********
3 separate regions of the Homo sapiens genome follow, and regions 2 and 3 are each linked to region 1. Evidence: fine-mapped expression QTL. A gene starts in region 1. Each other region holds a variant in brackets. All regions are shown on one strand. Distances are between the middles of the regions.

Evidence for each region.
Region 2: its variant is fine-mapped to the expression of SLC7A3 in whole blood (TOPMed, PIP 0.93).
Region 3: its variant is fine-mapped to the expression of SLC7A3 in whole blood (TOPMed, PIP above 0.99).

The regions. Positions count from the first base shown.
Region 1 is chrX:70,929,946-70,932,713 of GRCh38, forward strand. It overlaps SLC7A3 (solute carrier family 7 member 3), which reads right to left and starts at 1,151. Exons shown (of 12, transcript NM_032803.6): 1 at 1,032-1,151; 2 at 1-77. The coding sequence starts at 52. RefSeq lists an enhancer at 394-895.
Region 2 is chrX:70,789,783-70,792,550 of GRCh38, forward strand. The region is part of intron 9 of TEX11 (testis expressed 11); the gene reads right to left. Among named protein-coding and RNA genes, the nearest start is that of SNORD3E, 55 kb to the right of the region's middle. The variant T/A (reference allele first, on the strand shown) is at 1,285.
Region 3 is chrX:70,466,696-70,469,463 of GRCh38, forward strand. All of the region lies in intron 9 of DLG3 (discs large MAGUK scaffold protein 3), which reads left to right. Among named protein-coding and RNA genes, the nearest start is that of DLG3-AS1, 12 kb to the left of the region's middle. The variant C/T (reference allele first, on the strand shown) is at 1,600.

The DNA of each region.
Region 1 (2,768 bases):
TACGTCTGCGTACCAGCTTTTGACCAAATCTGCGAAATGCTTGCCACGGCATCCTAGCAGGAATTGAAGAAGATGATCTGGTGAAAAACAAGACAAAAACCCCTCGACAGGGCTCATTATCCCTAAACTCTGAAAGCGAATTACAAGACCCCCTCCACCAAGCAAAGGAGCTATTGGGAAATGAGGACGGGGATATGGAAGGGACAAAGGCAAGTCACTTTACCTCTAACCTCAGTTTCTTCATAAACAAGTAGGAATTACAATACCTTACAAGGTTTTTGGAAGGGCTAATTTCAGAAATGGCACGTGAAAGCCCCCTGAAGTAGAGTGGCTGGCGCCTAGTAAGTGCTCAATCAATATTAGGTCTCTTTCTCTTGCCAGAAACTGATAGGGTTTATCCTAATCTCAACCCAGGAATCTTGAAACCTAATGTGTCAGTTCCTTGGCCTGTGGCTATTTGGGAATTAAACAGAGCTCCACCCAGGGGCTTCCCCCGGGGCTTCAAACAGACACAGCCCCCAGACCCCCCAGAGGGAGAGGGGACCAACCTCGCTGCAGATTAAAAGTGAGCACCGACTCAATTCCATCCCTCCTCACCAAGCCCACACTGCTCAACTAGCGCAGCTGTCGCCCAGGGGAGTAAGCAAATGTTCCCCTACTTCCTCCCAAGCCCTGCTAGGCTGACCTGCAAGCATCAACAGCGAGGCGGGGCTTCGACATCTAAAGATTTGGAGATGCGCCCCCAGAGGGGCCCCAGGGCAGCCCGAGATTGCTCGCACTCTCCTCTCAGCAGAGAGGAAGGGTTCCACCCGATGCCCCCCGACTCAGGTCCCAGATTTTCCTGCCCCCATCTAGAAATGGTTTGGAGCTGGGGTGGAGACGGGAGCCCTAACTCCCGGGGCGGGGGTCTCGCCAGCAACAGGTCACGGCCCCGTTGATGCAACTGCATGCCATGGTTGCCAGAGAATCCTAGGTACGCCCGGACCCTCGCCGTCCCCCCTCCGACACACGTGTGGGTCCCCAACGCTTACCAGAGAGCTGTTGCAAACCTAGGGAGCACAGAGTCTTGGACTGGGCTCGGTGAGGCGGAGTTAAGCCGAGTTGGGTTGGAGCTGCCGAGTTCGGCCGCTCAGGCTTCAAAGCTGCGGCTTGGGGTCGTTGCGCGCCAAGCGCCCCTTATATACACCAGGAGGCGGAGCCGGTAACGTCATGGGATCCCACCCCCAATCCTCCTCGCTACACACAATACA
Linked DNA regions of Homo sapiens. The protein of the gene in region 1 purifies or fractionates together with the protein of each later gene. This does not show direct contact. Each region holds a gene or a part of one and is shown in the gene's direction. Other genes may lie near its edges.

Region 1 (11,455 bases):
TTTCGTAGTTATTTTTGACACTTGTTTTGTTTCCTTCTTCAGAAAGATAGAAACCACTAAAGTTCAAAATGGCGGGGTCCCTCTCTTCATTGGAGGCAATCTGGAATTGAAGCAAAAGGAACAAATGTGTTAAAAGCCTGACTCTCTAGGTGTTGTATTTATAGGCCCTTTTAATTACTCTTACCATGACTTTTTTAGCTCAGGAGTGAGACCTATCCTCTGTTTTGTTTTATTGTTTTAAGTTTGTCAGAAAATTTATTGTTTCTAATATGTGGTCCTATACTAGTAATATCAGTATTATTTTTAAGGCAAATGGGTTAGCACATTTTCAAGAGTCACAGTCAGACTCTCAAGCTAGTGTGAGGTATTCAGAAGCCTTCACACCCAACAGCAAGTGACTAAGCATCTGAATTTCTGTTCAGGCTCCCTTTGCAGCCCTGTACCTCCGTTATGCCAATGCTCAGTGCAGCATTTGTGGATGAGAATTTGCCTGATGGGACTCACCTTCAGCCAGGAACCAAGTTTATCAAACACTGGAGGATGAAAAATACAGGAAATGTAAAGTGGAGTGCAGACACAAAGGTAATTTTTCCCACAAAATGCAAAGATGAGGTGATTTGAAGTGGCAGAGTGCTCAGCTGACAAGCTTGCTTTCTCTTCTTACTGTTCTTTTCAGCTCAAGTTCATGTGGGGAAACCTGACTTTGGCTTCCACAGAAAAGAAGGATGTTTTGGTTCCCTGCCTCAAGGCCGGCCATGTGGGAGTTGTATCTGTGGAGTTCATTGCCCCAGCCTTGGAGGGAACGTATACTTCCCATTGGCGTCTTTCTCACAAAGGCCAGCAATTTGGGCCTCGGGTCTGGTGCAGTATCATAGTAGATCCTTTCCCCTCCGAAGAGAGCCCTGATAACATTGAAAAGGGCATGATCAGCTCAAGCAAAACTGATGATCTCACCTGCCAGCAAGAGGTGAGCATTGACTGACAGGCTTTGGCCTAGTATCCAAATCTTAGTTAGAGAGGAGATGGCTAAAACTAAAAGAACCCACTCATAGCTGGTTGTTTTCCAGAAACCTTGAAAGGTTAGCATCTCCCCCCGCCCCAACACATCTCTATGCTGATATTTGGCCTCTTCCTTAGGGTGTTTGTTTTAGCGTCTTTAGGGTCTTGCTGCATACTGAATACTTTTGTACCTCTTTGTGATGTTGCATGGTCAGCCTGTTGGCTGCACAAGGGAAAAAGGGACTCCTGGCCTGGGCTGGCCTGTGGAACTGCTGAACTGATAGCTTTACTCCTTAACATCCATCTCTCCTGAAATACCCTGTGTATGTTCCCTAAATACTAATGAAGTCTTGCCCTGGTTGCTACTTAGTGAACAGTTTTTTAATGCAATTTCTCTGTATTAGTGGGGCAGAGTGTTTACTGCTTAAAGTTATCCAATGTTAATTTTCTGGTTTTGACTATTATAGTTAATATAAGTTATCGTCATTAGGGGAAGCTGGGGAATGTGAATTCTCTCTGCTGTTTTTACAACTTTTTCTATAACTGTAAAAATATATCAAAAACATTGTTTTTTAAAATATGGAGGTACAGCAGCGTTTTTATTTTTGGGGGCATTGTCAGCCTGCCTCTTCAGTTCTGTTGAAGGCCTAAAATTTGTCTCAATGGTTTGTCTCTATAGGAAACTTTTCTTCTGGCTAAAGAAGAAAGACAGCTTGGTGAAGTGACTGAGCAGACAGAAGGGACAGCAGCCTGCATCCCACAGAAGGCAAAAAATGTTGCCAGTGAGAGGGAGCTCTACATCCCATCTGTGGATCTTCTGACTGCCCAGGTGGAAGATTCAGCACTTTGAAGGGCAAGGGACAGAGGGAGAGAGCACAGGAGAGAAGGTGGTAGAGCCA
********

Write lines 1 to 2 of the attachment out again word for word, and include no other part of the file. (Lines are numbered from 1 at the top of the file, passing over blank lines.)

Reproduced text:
3 separate regions of the Homo sapiens genome follow, and regions 2 and 3 are each linked to region 1. Evidence: fine-mapped expression QTL. A gene starts in region 1. Each other region holds a variant in brackets. All regions are shown on one strand. Distances are between the middles of the regions.

Evidence for each region.